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Sony has played executive musical chairs in its game division once again. Andrew House, until recently the chief marketing officer for all of Sony, has been appointed president of Sony Computer Entertainment Europe.
The move is a big one — Europe is a key battleground in the console war. Nintendo and Sony dominate in Japan. Nintendo and Microsoft lead in the U.S. But Europe has always been up for grabs in this generation of console competition, particularly as Sony and Microsoft vie for the No. 2 spot.
House will be responsible for sales of the PlayStation 3, PlayStation Portable and the PlayStation Network in Europe and the Middle East. Running the regional territories has become a tough job with Nintendo dominating in all markets with its Wii console.
Effective May 1, House replaces Dave Reeves, who is retiring from Sony at the end of April. Reeves joined Sony’s European game operation in 1995, just as the original PlayStation was finding its footing on the continent. In 2003, he was appointed president and chief operating officer and then chief executive two years later.
House joined Sony’s corporate communications division in 1990 and moved to the game division in 1995. He started to run game marketing in the U.S. in 1996, and then became head of relations with third-party game publishers. In 2005, he was promoted to chief marketing officer for all of Sony. So, in a way, his new job is a lateral move — or even step down. But the role is clearly critical to the company’s mission.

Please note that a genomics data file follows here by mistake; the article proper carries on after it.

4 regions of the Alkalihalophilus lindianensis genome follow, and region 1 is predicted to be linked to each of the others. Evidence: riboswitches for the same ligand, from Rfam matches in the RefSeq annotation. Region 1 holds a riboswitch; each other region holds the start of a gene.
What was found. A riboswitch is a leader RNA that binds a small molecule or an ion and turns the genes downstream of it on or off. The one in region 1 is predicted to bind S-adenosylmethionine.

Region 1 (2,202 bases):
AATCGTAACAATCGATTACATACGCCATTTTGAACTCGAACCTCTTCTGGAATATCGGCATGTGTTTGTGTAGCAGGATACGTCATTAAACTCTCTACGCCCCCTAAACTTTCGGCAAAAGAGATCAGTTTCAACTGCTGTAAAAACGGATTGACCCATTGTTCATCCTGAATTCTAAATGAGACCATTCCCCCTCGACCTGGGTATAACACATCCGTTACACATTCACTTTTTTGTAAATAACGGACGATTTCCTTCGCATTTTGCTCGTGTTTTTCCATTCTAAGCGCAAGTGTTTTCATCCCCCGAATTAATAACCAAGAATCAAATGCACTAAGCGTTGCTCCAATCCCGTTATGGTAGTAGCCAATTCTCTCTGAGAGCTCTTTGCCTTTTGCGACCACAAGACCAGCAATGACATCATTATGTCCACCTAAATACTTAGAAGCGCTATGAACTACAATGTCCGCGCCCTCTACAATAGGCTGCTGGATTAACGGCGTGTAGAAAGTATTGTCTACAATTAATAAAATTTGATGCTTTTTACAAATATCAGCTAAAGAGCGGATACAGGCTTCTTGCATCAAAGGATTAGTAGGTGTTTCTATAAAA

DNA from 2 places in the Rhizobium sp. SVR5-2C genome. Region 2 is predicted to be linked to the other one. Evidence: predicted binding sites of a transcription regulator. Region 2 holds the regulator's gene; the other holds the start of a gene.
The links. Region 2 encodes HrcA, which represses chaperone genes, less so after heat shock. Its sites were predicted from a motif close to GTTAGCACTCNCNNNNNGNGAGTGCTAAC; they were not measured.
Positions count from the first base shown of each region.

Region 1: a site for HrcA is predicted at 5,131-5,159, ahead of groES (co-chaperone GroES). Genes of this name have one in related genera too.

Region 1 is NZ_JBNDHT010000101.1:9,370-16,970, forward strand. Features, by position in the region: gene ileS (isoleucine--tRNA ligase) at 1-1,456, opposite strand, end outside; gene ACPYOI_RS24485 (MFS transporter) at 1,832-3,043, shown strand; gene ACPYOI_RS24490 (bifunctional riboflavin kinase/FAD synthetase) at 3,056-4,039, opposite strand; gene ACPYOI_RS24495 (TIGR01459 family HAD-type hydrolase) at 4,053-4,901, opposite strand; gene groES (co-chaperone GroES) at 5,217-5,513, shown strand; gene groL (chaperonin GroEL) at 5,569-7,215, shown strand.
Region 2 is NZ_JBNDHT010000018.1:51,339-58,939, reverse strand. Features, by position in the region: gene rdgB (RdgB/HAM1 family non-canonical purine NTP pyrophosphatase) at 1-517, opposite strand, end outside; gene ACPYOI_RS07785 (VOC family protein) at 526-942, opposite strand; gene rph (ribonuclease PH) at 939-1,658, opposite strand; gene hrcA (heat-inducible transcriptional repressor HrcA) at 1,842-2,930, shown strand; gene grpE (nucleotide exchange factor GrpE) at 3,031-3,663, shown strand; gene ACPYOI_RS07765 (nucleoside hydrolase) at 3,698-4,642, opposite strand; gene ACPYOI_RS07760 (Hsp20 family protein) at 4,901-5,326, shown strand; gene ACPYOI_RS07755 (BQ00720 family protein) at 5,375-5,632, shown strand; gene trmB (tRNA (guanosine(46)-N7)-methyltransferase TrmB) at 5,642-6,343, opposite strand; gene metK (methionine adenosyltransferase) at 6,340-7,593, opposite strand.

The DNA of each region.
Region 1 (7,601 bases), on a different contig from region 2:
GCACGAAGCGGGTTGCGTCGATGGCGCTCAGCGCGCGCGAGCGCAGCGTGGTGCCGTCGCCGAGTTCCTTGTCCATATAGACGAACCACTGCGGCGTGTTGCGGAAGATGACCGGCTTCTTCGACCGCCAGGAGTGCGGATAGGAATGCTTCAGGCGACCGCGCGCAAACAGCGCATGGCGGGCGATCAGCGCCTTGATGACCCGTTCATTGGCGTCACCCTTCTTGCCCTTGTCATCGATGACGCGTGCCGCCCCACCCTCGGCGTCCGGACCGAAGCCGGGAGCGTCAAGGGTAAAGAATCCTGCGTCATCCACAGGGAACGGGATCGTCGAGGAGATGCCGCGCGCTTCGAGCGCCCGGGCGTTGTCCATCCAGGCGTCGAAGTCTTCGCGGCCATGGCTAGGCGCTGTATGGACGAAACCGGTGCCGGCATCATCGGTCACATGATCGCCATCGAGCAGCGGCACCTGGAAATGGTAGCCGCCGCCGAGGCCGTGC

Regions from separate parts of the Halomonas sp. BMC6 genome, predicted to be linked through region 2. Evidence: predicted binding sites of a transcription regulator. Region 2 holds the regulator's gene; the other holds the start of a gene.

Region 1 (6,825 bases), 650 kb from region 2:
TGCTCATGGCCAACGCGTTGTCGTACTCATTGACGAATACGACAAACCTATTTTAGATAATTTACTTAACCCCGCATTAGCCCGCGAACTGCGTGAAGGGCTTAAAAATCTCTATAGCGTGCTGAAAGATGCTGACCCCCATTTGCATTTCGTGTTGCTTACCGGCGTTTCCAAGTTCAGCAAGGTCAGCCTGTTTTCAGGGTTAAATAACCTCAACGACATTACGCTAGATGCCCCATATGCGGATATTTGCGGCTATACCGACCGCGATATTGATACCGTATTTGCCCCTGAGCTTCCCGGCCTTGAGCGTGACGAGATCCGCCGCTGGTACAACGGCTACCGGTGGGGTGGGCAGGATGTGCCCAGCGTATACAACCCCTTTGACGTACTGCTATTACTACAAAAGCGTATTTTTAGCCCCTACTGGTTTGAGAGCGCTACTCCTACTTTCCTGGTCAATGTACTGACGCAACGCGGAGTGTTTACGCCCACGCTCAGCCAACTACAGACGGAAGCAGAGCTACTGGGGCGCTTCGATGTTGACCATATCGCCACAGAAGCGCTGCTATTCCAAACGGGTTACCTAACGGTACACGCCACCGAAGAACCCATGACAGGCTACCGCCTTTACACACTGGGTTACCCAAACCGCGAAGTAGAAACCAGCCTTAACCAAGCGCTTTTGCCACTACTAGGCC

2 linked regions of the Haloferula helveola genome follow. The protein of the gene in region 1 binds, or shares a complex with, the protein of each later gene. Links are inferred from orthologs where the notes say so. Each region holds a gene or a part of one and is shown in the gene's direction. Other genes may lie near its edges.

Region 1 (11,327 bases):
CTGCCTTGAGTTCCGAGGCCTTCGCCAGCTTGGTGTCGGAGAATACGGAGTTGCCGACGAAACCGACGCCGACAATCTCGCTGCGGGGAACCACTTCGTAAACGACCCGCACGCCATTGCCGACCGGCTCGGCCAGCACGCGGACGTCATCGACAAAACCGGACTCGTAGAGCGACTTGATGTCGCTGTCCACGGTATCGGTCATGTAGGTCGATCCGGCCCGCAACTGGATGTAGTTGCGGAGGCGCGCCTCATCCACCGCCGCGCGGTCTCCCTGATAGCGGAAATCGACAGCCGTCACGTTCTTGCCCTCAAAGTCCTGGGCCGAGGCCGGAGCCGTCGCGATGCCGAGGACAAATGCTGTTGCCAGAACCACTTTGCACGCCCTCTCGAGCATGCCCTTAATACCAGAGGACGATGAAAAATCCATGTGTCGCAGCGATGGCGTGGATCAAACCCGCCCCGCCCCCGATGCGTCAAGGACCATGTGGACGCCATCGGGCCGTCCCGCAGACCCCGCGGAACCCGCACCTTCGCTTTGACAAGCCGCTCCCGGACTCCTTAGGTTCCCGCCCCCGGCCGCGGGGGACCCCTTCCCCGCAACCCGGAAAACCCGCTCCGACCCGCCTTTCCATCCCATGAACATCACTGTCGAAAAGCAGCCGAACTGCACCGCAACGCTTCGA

I used to interview House when he was head of third-party game publishing at Sony’s U.S. game headquarters in Foster City, Calif. He was one of the executives who helped Sony wrestle the top spot from Nintendo with the PlayStation and PlayStation 2. It was always funny to see House, on the short side, standing next to then Sony games R&D chief Phil Harrison, who was a bear of a man.
Respect for House runs high in game industry circles. Sony built loyalty through massive advertising and gigantic events. I could always find House wandering among thousands of people at Sony’s legendary E3 parties, which spanned multiple tents on a hilltop near Dodger Stadium in Los Angeles. That was the heyday of Sony’s market image, and a time that I associate with House’s marketing leadership.
He’s a sharp guy with a British accent who’s also fluent in Japanese, if that tells you anything. And he’s a key member of the crew that helped make the PlayStation brand into a household name. Based on all the above, it looks like Europe is in good hands.
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